And fight maliciously: for when mine hours
Were nice and lucky, men did ransom lives
Of me for jests; but now I'll set my teeth,
And send to darkness all that stop me.-Come,
Let's have one other gaudyb night: call to me
my sad captains; fill our bowls; once more
Let's mock the midnight bell.
It is my birthday :
I had thought to have held it poor ; but, since my lord
Is Antony again, I will be Cleopatra.
ANT. We will yet do well.
CLEO. Call all his noble captains to my lord.
Ant. Do so, we'll speak to them; and to-night I'll force
The wine peep through their scars.—Come on, my queen ;
There's sap in 't yet. The next time I do fight,
I'll make Death love me ; for I will contend
Even with his pestilent scythe. [Exeunt all except ENOBARBUS.
Eno. Now he'll outstare the lightning. To be furious,
Is to be frighted out of fear; and in that mood
The dove will peck the estridge; and I see still
A diminution in our captain's brain
Restores his heart: when valour preys on reason,
It eats the sword it fights with. I will seek
Some way to leave him.
(*) First folio, prayes in reason. * -- and fleet,-) That is, float, the words of old being synonymous.
one other gaudy night":] A festival night; from gaudium. "Gaudy days” is still a collegiate term.
SCENE I.-Cæsar's Camp before Alexandria.
Enter CÆSAR, reading a letter ; AGRIPPA, MECÆNAS, and others.
CÆs. He calls me boy; and chides, as he had power
To beat me out of Egypt; my messenger
He hath whipp'd with rods; dares me to personal combat:
Cæsar to Antony !-Let the old ruffian know,
I have many other ways to die; mean time,
Laugh at his challenge.
Cæsar must think,
When one so great begins to rage, he's hunted
Even to falling. Give him no breath, but now
Make boot of his distraction :never anger
Made good guard for itself.
Let our best heads
Know, that to-morrow the last of many battles
We mean to fight :-within our files there are
Of those that serv'd Mark Antony but late,
Enough to fetch him in. See it done:
And feast the army; we have store to do't,
And they have earn'd the waste. Poor Antony !
SCENE II.-Alexandria. A Room in the Palace.
Enter ANTONY, CLEOPATRA, ENOBARBUS, CHARMIAN, IRAS, ALEXAS,
and others. Ant. He will not fight with me, Domitius. Exo.
ANT. Why should he not?
Exo. He thinks, being twenty times of better fortune,
He is twenty men to one.
By sea and land I'll fight. Or I will live,
Or bathe my dying honour in the blood
Shall make it live again.-Woo't thou fight well?
Exo. I'll strike, and cry, Take all.
Well said ; come on.-
Call forth my household servants ; let's to-night
Be bounteous at our meal.-
# I have, &c.] Hanmer reads, “ He hath many,” &c., as Shakespeare would have done had he not mistaken the corresponding passaye of his authority, North’s Plutarch : -“ Antonius sent againe to chalenge Cæsar to tight with him hande to hande. Cæsar aunswerd him, that he had many other ways to die than so."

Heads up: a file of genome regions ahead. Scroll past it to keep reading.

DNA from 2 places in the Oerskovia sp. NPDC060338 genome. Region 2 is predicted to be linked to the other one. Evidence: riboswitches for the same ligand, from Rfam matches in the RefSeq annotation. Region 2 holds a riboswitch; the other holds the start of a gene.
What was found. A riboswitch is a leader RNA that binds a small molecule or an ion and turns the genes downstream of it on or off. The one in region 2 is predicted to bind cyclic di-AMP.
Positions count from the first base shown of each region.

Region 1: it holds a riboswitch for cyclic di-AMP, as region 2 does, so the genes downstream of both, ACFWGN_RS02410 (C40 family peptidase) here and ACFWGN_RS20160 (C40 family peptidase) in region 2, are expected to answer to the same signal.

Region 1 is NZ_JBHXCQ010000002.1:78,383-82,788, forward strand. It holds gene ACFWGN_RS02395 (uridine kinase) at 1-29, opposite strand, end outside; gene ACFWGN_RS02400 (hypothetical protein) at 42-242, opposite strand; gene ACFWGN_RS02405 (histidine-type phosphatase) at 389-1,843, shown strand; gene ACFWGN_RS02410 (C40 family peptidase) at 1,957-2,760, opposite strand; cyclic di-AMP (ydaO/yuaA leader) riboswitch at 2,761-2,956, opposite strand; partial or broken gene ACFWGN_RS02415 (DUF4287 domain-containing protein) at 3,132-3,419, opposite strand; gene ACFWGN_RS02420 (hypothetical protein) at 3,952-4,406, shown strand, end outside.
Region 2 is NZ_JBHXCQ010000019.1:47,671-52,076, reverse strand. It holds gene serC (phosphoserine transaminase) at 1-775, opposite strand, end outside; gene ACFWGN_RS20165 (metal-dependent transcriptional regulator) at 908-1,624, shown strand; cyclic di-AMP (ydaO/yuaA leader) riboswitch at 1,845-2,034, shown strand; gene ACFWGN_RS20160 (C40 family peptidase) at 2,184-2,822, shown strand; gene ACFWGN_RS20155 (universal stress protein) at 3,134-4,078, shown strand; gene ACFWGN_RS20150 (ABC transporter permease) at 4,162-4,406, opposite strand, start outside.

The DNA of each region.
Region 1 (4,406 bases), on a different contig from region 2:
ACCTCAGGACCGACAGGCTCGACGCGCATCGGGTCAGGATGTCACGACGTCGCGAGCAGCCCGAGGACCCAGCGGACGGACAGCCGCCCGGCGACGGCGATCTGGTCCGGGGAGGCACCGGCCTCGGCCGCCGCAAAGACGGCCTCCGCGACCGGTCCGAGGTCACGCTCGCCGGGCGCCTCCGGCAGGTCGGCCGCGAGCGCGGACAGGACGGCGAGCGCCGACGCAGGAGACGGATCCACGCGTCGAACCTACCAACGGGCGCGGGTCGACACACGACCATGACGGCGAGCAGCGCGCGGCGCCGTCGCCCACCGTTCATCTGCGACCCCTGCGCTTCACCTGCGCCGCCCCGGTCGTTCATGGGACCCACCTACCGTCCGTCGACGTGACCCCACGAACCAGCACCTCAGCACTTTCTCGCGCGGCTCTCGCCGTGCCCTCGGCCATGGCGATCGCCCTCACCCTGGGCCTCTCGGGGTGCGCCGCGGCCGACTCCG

Give me thy hand,
Thou hast been rightly honest ;—so hast thou ;
Thou,—and thou,—and thou :you have serv'd me well,
And kings have been your fellows.
CLEO. [Aside to Eno.]
What means this?
Eno. [Aside to CLEO] 'Tis one of those odd tricks which sorrow
shoots Out of the mind. ANT.
And thou art honest too.
I wish I could be made so many men,
And all of you clapp'd up together in
An Antony, that I might do you service,
So good as you have done.
The gods forbid !
ANT. Well, my good fellows, wait on me to-night:
Scant not my cups; and make as much of me
As when mine empire was your fellow too,
And suffer'd my command.
CLEO. [Aside to Exo.] What does he mean?
Eno. [Aside to CLEO.) To make his followers weep.
Tend me to-night;
May be it is the period of your duty:
Haply you shall not see me more; or if,
A mangled shadow: perchance to-morrow
You'll serve another master. I look on you
As one that takes his leave. Mine honest friends,
I turn you not away; but, like a master
Married to your good service, stay till death:
Tend me to-night two hours, I ask no more,
And the gods yield you for 't !
What mean you, sir,
To give them this discomfort ? Look, they weep;
And I, an ass, am onion-ey'd: for shame,
Transform us not to women.
Ho, ho, ho!
Now the witch take me if I meant it thus !
Grace grow where those drops fall! My hearty friends,
You take me in too dolorous a sense ;
For I spake to you for your comfort, -did desire you
To burn this night with torches: know, my hearts,
I hope well of to-morrow; and will lead you
Where rather I'll expect victorious life,
Than death and honour. Let's to supper ; come,
And drown consideration.